I had another great breakfast yesterday. This was my first meeting with this person and so we were getting to know about each other and our companies. We got in an interesting discussion about life and the purpose of living. I know, heavy stuff for oatmeal and eggs. When I asked him what his life purpose was, he didn’t scrunch up his face and ask me what I meant. He didn’t blow me off or try to change the subject like most people do. Clearly, he had given thought to this before. I liked that. He then told me his life purpose was rooted in his faith. He told me how strongly he felt about it. It was something pretty simple. I think it was to make the world better.
Oh, I said. Just that.
My own life purpose, or mission statement, as many of you know, is to help people and companies get better. Help them become who they are meant to be. I told him this.
“That’s a pretty big category,” he said. “people and companies … that’s a pretty big category.”
I wanted to say – well geez, you want to make the WORLD better. At least I’m not after the trees and such. At least I’ve limited my life purpose to people!
He’s a potential client, by the way. I kept my mouth shut.
We continued our discussion. It was a great one. I found him to be truthful and direct. After a few more minutes I realized he’s the kind of man who I could be truthful and direct with. I actually could have said “at least I’ve limited my life purpose to people!” to him. He would have laughed at that. That’s so refreshing. I found myself asking him if he believed you have to create opportunities to make the world better or do those opportunities find you.
I think he said both. He told me a story about creating opportunities for yourself. I told him a story or two about God knows what. But I kept thinking about this idea of opportunities finding you.
And then I realized I had stumbled upon another Father Lesson.
I was about 10 years old, I think. My dad and I were at Sears buying paint. I was standing on the bottom metal shelf – in spite of being told not to. Dad was leaning over looking at the gallons of white paint. I began to dance around. Dad picked out some paint, put it back, picked out some other. Then a lot of things happened at once.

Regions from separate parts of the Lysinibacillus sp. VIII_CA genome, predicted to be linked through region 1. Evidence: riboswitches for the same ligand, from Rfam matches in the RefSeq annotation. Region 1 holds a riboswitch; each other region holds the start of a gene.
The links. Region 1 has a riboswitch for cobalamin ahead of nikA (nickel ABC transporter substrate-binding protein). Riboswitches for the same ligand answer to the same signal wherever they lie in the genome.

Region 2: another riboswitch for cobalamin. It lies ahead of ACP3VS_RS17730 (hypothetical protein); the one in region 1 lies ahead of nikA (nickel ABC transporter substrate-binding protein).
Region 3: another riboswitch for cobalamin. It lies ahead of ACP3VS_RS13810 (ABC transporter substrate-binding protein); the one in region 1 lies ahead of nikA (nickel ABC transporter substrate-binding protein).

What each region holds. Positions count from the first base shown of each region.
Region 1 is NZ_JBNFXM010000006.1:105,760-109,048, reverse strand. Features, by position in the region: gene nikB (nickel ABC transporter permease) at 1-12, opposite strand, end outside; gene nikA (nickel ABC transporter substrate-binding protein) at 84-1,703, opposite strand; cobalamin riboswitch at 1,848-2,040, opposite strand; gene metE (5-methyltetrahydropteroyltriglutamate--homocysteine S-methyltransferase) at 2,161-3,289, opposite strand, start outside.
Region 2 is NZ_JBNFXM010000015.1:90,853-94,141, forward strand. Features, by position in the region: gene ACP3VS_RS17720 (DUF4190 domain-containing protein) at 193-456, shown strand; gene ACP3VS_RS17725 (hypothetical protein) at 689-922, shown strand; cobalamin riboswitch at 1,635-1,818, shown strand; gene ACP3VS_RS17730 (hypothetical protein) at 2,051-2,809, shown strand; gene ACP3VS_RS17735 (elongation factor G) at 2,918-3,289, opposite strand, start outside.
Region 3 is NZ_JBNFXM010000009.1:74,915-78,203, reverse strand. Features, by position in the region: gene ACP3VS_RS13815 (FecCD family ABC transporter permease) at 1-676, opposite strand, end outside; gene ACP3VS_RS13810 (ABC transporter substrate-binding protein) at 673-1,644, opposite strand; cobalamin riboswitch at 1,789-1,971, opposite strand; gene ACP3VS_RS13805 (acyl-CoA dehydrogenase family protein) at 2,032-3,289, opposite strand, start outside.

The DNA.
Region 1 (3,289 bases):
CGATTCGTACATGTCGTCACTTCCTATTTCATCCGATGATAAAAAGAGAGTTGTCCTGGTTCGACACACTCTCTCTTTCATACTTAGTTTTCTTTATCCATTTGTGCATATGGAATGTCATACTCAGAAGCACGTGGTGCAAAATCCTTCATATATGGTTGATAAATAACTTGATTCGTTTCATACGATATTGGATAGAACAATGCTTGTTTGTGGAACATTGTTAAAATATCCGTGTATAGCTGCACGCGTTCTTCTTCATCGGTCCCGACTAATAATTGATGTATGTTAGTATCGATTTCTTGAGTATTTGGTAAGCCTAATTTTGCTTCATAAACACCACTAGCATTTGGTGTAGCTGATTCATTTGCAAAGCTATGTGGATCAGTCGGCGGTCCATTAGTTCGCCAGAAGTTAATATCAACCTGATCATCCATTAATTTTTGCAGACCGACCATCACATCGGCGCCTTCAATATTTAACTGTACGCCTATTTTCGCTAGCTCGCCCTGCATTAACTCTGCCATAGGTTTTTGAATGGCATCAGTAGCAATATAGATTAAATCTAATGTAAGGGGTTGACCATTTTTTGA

There was a crash. Dad spun around and looked at me. I was still standing on the shelf. I, for once, had not caused the commotion. He started towards me and I thought I was going to get creamed. I probably started the excuses.
But he quickly passed by me. I spun around and saw him kneeling by a man on the floor. I know now that the man was having a seizure. Then I only knew what I saw. He was shaking, he was spitting up, he had wet his pants.
I began to cry.
My father knelt down and shoved his jacket between the man’s flailing head and the floor. I saw him turn his head to the side. He didn’t restrain him but he wrapped his arms around the man’s head and held onto his shoulders. The man kept shaking.
My father held on.
The man’s feet were kicking. They were kicking hard. Some other people started to come around. The man’s arms were thrashing around. There was more stuff coming out of his mouth. My dad was kneeling in urine.
My father held on.
I don’t know how long the seizure lasted. Pretty soon the man seemed to lock up, go stiff. When the whirling about stopped, people snapped out of their shock a little bit and sprang into action. Someone had called the store manager. The store manager said he had called the paramedics. The man started to relax. He blinked his eyes. I can still remember that. He blinked fast. One two three four times. Then he looked at my father. Then he saw him.
My father held on.
On the way home Dad explained to me what had happened. He was very direct and honest. He answered my questions. We talked a long time about it. That afternoon I asked my dad if the man would have died if we hadn’t been there. I think I wanted to make the story even more dramatic. I think I wanted to be able to retell it to my friends and paint my dad as a hero. “He SAVED his LIFE!” I would say. And they would all want to hear the story again and again.
“Would he have died, Dad?”
This is the answer I got:
“Oh no, he wouldn’t have died. Someone would have helped him.” I’m sure my heart sank. Bummer. I wanted my dad to be a hero. And then he said this: “But I’m sure glad we were there. That was a real privilege getting to help him out, huh? We sure did learn a lot.”
We sure did.
You can either make opportunities to change the world and make it better.
Or you can join in the opportunities that are already happening and learn from them.
You may have to stop what you're doing.
You may have to get a little dirty.
You may have to hold on longer than you think.
And you may just learn something. And maybe it won't take you more than 25 years to apply the lesson.
I can almost hear my dad saying to me today, “It’s a real privilege getting to help make people better, huh?”
It really is.